Zadroga Act Panel Close to Making Cancer RecommendationMar 14, 2012 | Parker Waichman LLP
A Zadroga Act advisory panel appears to be close to recommending that some specific cancers be covered by the act. The panel, consisting of 15 people, was set up by Congress and bears the responsibility of reviewing the ever-changing scientific and medical evidence and making recommendations about which conditions should be covered under the James Zadroga 9/11 Health and Compensation Act's $2.8 billion Victim Compensation Fund. Cancer is currently excluded from because of insufficient scientific proof, but the evidence is slowly mounting.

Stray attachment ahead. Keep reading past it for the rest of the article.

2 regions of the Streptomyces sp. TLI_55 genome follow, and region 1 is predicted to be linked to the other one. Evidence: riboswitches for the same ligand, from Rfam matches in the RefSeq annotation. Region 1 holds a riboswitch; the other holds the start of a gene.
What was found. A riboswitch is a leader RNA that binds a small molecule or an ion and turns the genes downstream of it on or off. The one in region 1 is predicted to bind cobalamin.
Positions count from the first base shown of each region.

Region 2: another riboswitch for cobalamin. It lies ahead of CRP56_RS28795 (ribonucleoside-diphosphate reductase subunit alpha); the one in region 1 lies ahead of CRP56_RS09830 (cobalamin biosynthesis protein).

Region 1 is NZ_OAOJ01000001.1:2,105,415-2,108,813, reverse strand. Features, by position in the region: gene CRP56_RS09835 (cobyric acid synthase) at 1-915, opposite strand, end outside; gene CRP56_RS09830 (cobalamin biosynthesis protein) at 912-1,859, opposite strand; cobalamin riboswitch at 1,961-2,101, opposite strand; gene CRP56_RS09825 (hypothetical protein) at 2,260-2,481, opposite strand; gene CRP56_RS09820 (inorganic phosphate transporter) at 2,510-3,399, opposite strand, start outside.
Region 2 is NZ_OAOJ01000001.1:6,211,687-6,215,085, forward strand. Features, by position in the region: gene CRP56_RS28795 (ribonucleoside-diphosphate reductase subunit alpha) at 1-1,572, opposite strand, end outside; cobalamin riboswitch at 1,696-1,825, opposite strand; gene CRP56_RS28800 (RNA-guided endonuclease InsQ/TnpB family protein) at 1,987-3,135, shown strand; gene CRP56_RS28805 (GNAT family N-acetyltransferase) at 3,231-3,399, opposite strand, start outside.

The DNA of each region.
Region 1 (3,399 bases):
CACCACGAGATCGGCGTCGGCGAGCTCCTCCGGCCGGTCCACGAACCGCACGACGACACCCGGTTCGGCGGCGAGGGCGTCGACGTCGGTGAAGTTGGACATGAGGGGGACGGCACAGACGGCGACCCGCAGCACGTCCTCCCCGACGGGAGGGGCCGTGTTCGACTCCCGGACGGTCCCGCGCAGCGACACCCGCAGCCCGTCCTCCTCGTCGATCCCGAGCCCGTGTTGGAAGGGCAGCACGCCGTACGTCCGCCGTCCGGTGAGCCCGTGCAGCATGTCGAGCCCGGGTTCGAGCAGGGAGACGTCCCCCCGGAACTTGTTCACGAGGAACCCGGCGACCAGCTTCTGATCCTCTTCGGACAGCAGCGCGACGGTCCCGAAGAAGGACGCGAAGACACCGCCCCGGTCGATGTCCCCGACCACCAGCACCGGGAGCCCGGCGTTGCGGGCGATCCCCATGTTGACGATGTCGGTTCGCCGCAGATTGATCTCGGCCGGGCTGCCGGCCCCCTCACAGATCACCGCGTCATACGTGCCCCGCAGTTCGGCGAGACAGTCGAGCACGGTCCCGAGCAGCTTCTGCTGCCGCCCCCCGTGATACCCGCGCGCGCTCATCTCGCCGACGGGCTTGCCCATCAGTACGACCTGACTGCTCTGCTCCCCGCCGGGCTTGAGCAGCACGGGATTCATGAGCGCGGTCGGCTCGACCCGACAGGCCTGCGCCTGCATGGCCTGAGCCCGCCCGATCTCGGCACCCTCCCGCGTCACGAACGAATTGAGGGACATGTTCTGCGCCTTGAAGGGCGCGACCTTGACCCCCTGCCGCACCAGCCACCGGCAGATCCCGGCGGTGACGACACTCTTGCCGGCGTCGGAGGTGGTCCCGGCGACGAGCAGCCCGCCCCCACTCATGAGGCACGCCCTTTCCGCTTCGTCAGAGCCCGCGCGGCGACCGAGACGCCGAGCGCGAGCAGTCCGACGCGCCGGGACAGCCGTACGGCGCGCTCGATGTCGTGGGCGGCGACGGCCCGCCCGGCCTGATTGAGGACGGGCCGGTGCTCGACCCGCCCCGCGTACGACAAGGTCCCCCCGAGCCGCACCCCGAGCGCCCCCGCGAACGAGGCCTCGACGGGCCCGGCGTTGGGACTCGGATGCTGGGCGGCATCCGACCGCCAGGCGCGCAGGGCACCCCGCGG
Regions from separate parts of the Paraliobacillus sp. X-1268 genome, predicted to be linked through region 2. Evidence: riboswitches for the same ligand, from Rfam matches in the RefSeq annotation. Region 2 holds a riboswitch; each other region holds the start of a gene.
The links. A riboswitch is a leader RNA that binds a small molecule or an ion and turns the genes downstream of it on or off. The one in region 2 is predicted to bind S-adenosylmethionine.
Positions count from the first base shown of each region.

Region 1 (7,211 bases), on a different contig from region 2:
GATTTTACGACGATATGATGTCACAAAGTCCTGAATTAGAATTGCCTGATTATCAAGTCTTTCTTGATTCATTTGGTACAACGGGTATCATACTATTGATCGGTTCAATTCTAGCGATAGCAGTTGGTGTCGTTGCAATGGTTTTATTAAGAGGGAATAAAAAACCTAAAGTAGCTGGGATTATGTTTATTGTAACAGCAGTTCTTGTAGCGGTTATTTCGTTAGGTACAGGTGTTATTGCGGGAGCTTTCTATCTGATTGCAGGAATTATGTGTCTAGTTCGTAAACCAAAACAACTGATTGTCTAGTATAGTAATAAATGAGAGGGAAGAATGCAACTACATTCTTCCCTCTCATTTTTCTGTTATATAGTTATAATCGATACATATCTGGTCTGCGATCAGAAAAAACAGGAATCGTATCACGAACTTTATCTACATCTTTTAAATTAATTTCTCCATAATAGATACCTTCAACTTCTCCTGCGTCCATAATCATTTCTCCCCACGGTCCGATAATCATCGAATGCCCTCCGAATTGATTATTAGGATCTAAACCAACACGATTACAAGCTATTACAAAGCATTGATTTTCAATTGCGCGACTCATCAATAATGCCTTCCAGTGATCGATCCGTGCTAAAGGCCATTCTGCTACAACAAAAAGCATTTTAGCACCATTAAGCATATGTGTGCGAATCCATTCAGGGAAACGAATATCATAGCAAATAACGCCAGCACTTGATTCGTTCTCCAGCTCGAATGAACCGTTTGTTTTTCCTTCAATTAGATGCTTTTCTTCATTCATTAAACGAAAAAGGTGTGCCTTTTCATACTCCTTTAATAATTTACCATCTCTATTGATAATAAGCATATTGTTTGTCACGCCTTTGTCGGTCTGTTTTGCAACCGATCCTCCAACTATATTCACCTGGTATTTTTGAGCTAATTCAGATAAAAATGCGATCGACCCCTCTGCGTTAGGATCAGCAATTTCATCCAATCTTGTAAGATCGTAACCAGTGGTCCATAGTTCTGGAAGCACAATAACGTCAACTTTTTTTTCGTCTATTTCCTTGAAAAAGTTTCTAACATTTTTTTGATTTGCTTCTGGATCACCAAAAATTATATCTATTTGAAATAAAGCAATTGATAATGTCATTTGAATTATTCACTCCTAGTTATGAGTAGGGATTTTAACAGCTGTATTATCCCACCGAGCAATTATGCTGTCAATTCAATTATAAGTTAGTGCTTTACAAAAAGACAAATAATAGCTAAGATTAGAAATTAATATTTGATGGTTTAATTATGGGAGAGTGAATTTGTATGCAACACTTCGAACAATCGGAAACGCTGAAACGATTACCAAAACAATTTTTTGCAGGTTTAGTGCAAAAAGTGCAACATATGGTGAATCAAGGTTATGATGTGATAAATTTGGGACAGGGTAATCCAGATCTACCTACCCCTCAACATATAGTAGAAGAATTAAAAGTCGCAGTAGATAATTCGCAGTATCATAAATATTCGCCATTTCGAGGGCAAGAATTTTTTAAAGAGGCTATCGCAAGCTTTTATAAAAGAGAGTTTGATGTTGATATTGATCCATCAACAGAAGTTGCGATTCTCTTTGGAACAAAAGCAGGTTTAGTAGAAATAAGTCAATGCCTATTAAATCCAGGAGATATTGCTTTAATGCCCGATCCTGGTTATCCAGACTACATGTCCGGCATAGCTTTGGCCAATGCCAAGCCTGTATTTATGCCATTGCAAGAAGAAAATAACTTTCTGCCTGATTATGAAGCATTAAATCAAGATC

Dr. Philip Landrigan, a dean at the Mount Sinai School of Medicine, testified during the hearing before the panel last month about the findings of a yet-to-be published study by his team that reveals a 14 percent increase in cancer rates among rescue workers, including significant increases in prostate, thyroid and certain blood cancers. Surprisingly, the group had lower levels of common cancers like lung cancer.
The extent of contamination was demonstrated during the hearing when a police uniform that had been contaminated during the early efforts of the 9/11 rescue efforts and sealed around the same time tested positive for numerous cancer-causing chemicals more than 10 years after the nation’s largest terror attacks.
John Feal, founder of the FealGood Foundation, an advocacy group for 9/11 recovery workers, says the link with many types of cancer is too obvious to ignore. You’re playing God right now," he said. "Our fate is in your hands,” he said.